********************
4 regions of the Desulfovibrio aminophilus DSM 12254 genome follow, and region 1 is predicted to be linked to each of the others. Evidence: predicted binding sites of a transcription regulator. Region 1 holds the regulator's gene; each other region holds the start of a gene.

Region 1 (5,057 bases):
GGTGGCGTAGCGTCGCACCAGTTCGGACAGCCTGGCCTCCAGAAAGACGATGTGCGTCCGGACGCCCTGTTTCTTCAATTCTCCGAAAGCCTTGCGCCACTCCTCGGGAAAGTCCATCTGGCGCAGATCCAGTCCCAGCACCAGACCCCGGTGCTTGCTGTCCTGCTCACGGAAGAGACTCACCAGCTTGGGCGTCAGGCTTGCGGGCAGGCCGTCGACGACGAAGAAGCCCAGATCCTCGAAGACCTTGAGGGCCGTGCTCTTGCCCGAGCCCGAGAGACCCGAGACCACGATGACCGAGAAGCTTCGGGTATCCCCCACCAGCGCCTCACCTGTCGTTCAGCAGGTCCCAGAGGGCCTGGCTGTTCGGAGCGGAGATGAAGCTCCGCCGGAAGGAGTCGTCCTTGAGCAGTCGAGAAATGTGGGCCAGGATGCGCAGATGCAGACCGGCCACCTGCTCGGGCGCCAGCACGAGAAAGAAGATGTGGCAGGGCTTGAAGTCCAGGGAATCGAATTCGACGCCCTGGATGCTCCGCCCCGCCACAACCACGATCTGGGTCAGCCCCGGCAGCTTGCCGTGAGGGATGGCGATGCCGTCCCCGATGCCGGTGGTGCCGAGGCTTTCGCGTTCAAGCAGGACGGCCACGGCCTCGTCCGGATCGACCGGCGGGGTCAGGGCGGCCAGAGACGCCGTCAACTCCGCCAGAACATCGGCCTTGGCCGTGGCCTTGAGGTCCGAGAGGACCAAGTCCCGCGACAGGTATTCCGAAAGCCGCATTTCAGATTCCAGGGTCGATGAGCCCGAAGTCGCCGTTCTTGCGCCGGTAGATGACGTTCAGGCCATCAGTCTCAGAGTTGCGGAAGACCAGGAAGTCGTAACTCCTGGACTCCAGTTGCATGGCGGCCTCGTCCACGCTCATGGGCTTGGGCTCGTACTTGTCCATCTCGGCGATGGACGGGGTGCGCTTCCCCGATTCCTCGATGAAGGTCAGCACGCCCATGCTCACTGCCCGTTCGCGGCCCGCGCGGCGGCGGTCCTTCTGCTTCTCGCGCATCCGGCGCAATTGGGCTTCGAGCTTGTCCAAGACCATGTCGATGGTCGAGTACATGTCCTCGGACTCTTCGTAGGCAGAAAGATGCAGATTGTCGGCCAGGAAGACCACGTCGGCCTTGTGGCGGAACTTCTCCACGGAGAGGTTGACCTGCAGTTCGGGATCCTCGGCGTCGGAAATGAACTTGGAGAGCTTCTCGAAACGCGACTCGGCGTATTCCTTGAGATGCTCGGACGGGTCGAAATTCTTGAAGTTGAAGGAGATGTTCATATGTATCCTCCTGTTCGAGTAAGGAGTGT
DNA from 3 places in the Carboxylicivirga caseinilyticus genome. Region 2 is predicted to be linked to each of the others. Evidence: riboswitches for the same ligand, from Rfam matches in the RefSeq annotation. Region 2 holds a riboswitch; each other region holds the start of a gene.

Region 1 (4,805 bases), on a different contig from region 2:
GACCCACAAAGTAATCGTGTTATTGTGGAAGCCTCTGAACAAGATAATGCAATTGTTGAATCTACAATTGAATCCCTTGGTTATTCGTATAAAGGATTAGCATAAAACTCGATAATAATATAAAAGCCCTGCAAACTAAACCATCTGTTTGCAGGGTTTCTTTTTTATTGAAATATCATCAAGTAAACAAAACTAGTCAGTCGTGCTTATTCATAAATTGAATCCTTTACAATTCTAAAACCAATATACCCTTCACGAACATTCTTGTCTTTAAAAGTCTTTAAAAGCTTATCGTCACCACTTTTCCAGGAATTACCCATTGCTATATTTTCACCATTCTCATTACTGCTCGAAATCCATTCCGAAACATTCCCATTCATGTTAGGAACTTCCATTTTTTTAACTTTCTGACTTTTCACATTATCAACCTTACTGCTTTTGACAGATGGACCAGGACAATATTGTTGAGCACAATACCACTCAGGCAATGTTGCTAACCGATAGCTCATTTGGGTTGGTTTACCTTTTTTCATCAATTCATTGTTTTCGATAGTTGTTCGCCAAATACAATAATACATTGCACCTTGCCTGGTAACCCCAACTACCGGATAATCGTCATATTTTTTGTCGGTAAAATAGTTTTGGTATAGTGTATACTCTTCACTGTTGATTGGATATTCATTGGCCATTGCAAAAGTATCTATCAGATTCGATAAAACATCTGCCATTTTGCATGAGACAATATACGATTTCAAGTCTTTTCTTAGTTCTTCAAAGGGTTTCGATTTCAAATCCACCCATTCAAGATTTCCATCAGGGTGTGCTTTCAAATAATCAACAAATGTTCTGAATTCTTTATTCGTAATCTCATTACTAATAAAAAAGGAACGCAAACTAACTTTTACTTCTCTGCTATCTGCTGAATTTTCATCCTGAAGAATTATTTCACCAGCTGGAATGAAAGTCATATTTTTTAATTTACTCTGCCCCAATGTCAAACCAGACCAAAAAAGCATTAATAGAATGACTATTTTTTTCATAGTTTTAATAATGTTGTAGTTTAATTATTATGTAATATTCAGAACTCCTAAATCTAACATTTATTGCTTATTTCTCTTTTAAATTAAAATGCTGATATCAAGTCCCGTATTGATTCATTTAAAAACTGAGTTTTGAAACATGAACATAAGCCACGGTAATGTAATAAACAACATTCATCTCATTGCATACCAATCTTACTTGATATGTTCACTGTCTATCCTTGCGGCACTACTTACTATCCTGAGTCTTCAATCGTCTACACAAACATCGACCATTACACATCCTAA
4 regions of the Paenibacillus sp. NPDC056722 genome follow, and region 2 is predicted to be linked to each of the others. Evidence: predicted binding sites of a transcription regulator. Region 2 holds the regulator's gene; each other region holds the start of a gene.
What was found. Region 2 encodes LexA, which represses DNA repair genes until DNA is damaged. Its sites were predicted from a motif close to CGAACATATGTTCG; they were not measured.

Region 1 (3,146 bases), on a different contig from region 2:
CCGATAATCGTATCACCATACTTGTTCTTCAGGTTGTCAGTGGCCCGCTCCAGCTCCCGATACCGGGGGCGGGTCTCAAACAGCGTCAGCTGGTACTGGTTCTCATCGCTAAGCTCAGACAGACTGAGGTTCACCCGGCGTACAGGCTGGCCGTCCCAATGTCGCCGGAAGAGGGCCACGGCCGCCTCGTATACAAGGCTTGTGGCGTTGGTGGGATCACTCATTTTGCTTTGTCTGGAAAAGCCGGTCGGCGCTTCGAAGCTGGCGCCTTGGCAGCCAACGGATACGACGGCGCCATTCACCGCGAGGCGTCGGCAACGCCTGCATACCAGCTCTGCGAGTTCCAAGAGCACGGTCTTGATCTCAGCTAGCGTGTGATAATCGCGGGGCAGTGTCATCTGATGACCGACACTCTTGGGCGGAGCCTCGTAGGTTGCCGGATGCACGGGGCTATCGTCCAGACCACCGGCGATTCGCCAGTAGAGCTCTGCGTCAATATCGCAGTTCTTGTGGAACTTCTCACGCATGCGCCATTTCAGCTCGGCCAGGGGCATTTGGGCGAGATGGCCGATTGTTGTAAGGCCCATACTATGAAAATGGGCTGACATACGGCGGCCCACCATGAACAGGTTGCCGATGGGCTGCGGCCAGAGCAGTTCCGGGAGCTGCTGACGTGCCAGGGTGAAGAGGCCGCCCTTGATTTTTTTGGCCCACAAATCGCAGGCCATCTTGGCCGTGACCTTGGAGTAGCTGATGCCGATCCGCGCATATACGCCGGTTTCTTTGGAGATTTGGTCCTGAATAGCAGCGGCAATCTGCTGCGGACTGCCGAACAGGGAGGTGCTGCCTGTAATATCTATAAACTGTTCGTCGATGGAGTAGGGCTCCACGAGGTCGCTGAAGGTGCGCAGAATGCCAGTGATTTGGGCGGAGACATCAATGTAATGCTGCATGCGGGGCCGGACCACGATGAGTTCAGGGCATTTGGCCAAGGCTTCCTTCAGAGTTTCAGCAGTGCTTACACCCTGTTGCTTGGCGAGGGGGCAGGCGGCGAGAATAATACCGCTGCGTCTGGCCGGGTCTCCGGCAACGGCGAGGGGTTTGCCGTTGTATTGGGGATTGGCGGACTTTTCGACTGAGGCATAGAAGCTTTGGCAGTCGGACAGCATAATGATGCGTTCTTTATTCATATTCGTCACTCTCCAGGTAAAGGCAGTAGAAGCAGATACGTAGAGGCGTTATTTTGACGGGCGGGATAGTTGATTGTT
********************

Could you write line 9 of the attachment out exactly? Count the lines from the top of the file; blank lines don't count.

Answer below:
Region 1 (3,146 bases), on a different contig from region 2: